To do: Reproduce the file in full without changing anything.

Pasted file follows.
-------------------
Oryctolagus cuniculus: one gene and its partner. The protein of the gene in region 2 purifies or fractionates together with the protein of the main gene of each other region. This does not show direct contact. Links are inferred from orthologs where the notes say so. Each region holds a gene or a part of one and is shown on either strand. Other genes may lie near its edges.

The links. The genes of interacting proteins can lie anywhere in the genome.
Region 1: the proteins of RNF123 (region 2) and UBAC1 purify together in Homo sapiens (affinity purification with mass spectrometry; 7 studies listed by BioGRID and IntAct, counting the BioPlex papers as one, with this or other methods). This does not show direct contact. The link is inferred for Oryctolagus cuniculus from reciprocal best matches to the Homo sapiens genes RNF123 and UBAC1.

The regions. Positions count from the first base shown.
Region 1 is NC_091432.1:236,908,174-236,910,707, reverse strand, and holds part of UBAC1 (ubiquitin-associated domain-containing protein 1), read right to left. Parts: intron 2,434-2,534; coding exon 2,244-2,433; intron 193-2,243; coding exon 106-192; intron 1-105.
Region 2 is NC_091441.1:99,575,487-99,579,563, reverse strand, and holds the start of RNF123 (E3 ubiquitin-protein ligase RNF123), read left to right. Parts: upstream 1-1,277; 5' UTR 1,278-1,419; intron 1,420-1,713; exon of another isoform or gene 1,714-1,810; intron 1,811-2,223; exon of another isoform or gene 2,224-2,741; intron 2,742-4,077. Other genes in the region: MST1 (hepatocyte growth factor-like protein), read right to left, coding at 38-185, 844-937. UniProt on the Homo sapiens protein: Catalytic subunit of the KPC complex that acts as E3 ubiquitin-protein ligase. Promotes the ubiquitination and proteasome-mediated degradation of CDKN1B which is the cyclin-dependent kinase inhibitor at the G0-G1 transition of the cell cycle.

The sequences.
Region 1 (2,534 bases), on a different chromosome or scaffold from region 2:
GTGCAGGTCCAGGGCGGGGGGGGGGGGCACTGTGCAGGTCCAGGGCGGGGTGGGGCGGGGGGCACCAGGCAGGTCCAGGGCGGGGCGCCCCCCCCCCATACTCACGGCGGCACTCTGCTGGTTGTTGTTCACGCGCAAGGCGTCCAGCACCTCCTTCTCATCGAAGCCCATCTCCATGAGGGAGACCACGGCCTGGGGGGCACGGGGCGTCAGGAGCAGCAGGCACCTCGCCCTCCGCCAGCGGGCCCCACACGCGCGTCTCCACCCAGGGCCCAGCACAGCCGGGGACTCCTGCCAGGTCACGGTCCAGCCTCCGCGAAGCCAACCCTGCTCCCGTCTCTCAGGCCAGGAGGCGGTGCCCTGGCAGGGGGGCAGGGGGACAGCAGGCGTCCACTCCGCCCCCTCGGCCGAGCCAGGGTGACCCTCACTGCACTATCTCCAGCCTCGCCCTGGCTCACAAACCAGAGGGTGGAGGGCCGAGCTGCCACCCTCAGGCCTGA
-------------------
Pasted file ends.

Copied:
Oryctolagus cuniculus: one gene and its partner. The protein of the gene in region 2 purifies or fractionates together with the protein of the main gene of each other region. This does not show direct contact. Links are inferred from orthologs where the notes say so. Each region holds a gene or a part of one and is shown on either strand. Other genes may lie near its edges.

The links. The genes of interacting proteins can lie anywhere in the genome.
Region 1: the proteins of RNF123 (region 2) and UBAC1 purify together in Homo sapiens (affinity purification with mass spectrometry; 7 studies listed by BioGRID and IntAct, counting the BioPlex papers as one, with this or other methods). This does not show direct contact. The link is inferred for Oryctolagus cuniculus from reciprocal best matches to the Homo sapiens genes RNF123 and UBAC1.

The regions. Positions count from the first base shown.
Region 1 is NC_091432.1:236,908,174-236,910,707, reverse strand, and holds part of UBAC1 (ubiquitin-associated domain-containing protein 1), read right to left. Parts: intron 2,434-2,534; coding exon 2,244-2,433; intron 193-2,243; coding exon 106-192; intron 1-105.
Region 2 is NC_091441.1:99,575,487-99,579,563, reverse strand, and holds the start of RNF123 (E3 ubiquitin-protein ligase RNF123), read left to right. Parts: upstream 1-1,277; 5' UTR 1,278-1,419; intron 1,420-1,713; exon of another isoform or gene 1,714-1,810; intron 1,811-2,223; exon of another isoform or gene 2,224-2,741; intron 2,742-4,077. Other genes in the region: MST1 (hepatocyte growth factor-like protein), read right to left, coding at 38-185, 844-937. UniProt on the Homo sapiens protein: Catalytic subunit of the KPC complex that acts as E3 ubiquitin-protein ligase. Promotes the ubiquitination and proteasome-mediated degradation of CDKN1B which is the cyclin-dependent kinase inhibitor at the G0-G1 transition of the cell cycle.

The sequences.
Region 1 (2,534 bases), on a different chromosome or scaffold from region 2:
GTGCAGGTCCAGGGCGGGGGGGGGGGGCACTGTGCAGGTCCAGGGCGGGGTGGGGCGGGGGGCACCAGGCAGGTCCAGGGCGGGGCGCCCCCCCCCCATACTCACGGCGGCACTCTGCTGGTTGTTGTTCACGCGCAAGGCGTCCAGCACCTCCTTCTCATCGAAGCCCATCTCCATGAGGGAGACCACGGCCTGGGGGGCACGGGGCGTCAGGAGCAGCAGGCACCTCGCCCTCCGCCAGCGGGCCCCACACGCGCGTCTCCACCCAGGGCCCAGCACAGCCGGGGACTCCTGCCAGGTCACGGTCCAGCCTCCGCGAAGCCAACCCTGCTCCCGTCTCTCAGGCCAGGAGGCGGTGCCCTGGCAGGGGGGCAGGGGGACAGCAGGCGTCCACTCCGCCCCCTCGGCCGAGCCAGGGTGACCCTCACTGCACTATCTCCAGCCTCGCCCTGGCTCACAAACCAGAGGGTGGAGGGCCGAGCTGCCACCCTCAGGCCTGA